Where is it most valuable to focus? Where are the most gains to be had?

1. Reliability

Where possible, we need to turn LMM prompt-chains into deterministic building blocks (make them robust to real world noise).

  • Fine-tuning techniques, such as domain adaptation and task-specific training.
  • Enforcing structured output, such as using templates or domain-specific languages.
  • Developing robust evaluation metrics and benchmarks.
  • Low-level support for evaluating success / failure and retrying (possibly other strategies).

2. Agentness

  • Adding skills to interact with their environment, choose actions, and evaluate outcomes.
  • Better search (for context or expertise), summarize (to select the relevant bits), and decide.

3. Retrieval and ranking

  • Content-aware embedding choices.
  • Developing better ranking algorithms, such as using learning-to-rank approaches or incorporating user feedback.
  • Exploring techniques for dynamic retrieval and ranking based on the evolving context of the task.

4. Prompting

  • Developing a systematic approach to prompt engineering, such as using templates, Prompt chaining, or meta-learning, can help streamline the process of finding the best prompts for a given task.
  • Incorporating operator feedback and iterative refinement can help improve the quality and effectiveness of prompts over time.
  • Exploring techniques for automatic prompt generation or adaptation based on the task context (it’s difficult to prompt an LMM to write code that contains another prompt).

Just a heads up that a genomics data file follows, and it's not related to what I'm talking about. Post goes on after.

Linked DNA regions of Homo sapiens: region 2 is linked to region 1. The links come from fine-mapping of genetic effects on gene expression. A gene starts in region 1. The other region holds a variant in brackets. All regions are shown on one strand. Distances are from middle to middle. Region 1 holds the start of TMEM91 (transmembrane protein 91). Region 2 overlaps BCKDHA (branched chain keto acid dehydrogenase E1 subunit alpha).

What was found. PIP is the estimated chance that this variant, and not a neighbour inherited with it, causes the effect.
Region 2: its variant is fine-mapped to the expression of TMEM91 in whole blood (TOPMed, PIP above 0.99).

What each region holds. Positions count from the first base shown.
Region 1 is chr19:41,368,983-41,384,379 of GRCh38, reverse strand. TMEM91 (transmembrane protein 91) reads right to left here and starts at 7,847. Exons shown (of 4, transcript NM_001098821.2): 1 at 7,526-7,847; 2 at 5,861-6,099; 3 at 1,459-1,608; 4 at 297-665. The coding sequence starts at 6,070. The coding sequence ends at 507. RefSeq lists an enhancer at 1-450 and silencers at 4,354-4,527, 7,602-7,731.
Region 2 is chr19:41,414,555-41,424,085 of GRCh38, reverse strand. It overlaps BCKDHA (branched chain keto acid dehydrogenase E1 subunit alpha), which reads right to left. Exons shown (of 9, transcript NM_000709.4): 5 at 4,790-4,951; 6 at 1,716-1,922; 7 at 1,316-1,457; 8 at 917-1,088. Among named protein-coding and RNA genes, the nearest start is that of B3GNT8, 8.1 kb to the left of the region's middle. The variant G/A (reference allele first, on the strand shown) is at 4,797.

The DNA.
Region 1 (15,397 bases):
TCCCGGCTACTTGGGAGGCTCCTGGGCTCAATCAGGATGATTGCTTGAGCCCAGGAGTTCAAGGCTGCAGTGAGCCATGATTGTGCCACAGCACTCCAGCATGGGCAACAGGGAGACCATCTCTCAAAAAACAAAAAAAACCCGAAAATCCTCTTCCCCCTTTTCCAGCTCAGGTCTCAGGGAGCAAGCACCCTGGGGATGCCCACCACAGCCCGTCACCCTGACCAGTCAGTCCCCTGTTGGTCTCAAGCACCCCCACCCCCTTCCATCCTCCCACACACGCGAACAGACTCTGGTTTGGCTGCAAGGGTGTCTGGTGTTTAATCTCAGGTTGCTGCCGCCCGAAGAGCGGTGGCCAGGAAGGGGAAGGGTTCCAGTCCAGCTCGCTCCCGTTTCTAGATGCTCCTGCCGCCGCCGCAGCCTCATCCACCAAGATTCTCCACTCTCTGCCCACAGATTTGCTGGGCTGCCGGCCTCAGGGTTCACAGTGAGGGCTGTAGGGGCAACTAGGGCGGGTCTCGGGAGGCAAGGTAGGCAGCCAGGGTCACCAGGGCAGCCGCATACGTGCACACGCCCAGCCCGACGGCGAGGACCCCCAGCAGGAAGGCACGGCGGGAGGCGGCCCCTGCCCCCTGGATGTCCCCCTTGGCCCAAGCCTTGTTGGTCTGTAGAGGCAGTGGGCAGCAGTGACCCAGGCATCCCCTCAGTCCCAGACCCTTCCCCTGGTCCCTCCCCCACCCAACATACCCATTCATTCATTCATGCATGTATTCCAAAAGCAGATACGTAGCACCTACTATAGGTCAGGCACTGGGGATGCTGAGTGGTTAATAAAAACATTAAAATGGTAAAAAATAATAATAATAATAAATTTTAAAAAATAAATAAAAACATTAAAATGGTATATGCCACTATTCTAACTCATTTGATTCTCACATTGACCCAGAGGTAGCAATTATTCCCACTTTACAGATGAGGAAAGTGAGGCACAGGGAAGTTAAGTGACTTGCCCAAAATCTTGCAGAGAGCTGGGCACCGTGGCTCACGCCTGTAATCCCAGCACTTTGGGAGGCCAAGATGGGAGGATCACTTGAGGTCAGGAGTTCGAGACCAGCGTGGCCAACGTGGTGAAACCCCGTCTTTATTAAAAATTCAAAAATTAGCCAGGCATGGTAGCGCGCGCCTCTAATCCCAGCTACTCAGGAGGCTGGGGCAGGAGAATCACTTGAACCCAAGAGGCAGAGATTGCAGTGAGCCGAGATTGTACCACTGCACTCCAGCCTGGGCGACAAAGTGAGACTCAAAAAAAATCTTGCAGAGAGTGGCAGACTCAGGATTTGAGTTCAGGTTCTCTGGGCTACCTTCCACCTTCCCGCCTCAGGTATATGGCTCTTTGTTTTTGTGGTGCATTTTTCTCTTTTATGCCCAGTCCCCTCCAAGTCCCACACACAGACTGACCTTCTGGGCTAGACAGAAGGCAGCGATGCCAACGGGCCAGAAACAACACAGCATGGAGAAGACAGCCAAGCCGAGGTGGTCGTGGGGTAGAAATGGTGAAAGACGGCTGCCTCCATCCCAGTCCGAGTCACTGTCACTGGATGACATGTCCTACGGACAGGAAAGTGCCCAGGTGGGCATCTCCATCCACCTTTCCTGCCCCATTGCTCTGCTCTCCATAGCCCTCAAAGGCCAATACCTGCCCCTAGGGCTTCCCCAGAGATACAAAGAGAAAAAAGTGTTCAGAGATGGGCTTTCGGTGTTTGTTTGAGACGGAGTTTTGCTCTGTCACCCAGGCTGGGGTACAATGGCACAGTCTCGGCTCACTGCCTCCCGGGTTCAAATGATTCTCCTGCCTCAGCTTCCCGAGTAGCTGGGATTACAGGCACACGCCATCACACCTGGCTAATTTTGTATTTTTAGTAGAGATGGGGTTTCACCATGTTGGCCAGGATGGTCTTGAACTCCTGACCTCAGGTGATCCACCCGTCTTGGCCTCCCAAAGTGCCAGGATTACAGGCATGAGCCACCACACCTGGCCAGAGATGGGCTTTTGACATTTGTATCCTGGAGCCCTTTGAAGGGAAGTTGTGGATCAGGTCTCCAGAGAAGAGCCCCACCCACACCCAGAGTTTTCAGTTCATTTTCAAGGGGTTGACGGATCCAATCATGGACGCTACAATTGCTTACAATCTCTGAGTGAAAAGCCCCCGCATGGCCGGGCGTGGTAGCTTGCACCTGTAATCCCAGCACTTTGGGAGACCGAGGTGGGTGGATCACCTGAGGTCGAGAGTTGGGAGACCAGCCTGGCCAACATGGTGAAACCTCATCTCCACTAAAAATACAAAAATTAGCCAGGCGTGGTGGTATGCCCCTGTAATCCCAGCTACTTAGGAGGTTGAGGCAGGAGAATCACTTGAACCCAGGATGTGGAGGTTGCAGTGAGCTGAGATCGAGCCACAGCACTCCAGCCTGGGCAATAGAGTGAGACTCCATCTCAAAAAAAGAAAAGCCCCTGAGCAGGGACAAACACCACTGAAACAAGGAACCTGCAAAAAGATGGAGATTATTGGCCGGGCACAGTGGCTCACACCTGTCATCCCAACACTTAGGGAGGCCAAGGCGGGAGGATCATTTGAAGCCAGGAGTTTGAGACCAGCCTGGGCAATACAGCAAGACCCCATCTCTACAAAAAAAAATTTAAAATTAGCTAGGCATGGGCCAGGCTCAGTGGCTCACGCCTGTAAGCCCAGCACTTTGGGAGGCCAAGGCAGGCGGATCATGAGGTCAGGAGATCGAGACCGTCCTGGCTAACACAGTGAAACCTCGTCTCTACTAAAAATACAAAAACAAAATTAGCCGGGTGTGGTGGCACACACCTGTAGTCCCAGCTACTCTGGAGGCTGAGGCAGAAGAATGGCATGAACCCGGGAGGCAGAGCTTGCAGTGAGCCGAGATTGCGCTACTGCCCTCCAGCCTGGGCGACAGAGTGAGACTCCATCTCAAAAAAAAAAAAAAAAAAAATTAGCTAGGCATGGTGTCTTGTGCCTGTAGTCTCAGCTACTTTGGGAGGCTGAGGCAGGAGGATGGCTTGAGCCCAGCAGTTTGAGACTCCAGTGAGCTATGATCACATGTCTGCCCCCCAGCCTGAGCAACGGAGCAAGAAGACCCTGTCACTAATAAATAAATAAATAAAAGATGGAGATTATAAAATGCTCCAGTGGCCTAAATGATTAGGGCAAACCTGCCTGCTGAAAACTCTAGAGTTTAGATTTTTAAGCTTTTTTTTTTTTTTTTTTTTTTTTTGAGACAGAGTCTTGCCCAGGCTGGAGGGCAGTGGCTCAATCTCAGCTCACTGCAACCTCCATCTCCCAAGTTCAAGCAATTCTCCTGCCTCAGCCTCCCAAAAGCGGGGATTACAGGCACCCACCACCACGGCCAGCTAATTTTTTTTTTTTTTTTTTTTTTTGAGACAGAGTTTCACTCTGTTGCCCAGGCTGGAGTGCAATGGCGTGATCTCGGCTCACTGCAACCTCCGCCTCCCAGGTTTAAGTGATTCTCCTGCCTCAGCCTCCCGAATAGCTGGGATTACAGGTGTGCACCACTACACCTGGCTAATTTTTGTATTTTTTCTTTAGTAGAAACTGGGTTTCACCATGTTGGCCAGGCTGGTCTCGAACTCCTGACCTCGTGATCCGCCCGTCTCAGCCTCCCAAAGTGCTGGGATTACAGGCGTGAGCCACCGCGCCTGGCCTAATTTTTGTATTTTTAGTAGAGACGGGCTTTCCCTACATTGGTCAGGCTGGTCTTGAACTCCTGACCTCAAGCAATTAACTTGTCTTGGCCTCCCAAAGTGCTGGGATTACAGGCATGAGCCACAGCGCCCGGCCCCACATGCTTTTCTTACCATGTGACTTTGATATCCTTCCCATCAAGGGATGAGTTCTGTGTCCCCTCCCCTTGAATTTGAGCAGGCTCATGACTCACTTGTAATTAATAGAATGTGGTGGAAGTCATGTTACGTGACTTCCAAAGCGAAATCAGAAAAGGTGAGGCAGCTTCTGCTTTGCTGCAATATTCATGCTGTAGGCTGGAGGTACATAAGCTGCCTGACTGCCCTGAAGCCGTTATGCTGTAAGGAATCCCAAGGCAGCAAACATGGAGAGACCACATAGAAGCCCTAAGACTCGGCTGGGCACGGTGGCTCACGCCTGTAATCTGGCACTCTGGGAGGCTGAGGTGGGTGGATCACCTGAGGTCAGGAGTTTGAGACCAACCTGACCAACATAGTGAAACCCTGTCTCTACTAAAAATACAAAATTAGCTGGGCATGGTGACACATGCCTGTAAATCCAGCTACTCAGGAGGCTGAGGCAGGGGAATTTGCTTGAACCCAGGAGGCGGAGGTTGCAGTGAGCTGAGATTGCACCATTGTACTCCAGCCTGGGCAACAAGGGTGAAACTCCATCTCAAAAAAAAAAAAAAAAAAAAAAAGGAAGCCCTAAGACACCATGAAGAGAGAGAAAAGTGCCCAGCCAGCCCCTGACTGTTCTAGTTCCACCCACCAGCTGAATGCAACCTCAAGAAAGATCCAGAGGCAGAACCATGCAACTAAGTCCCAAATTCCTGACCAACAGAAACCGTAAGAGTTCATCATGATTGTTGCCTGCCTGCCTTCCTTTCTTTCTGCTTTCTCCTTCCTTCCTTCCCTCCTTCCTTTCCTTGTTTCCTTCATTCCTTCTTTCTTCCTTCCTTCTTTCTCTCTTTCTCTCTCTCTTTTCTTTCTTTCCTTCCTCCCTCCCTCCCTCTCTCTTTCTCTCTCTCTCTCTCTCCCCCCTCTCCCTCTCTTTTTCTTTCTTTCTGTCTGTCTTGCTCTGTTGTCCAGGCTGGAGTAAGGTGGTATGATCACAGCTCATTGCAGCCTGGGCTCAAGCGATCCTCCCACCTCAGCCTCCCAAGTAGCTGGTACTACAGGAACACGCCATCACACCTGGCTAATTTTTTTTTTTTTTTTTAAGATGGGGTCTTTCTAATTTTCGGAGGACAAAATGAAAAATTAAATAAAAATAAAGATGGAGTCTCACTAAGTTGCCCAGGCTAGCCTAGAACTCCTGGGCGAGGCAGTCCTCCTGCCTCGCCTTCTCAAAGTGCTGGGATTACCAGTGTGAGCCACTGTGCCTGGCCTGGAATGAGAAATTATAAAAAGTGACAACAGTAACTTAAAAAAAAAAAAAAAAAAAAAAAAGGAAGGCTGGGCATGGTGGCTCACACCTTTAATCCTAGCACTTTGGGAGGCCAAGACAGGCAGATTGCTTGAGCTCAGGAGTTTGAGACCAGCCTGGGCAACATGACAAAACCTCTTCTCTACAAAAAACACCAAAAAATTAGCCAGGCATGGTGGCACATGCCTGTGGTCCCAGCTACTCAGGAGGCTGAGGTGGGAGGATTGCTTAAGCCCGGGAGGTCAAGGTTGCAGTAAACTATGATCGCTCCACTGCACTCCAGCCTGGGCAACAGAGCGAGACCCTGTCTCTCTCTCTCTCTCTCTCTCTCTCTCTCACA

5. Reinforcement Learning or other feedback mechanisms

  • Incorporating reinforcement learning or other feedback mechanisms.
  • Integrating user feedback and preferences into the learning process.

6. Dynamic memory and conceptual representations

  • Improving the ability of agents to store, retrieve, and update relevant information dynamically.
  • Developing more advanced memory architectures, such as using attention mechanisms or hierarchical representations.
  • Exploring techniques for building conceptual representations, such as using knowledge graphs or ontologies.
  • Incorporating mechanisms for incremental learning and knowledge consolidation.

Since the release of GPT-4 we’ve converged on a set of interesting ideas and use cases for how to build agents. However, the current generation of models is not yet capable of handling broad tasks in a completely independent way. 

By focusing research efforts on these key areas, we can expect significant advancements in the capabilities and performance of software agents. The solution that we’ve discovered is to combine the broad agent architecture with a narrow set of curated skills, and to focus on a very specific set of problems that are solvable with the LLMs we have access to today. This approach ensures that our agents can deliver value today but also be very well positioned to plug in any upcoming generations of LLMs that are likely to be able to handle increasingly complex tasks in a more independent manner.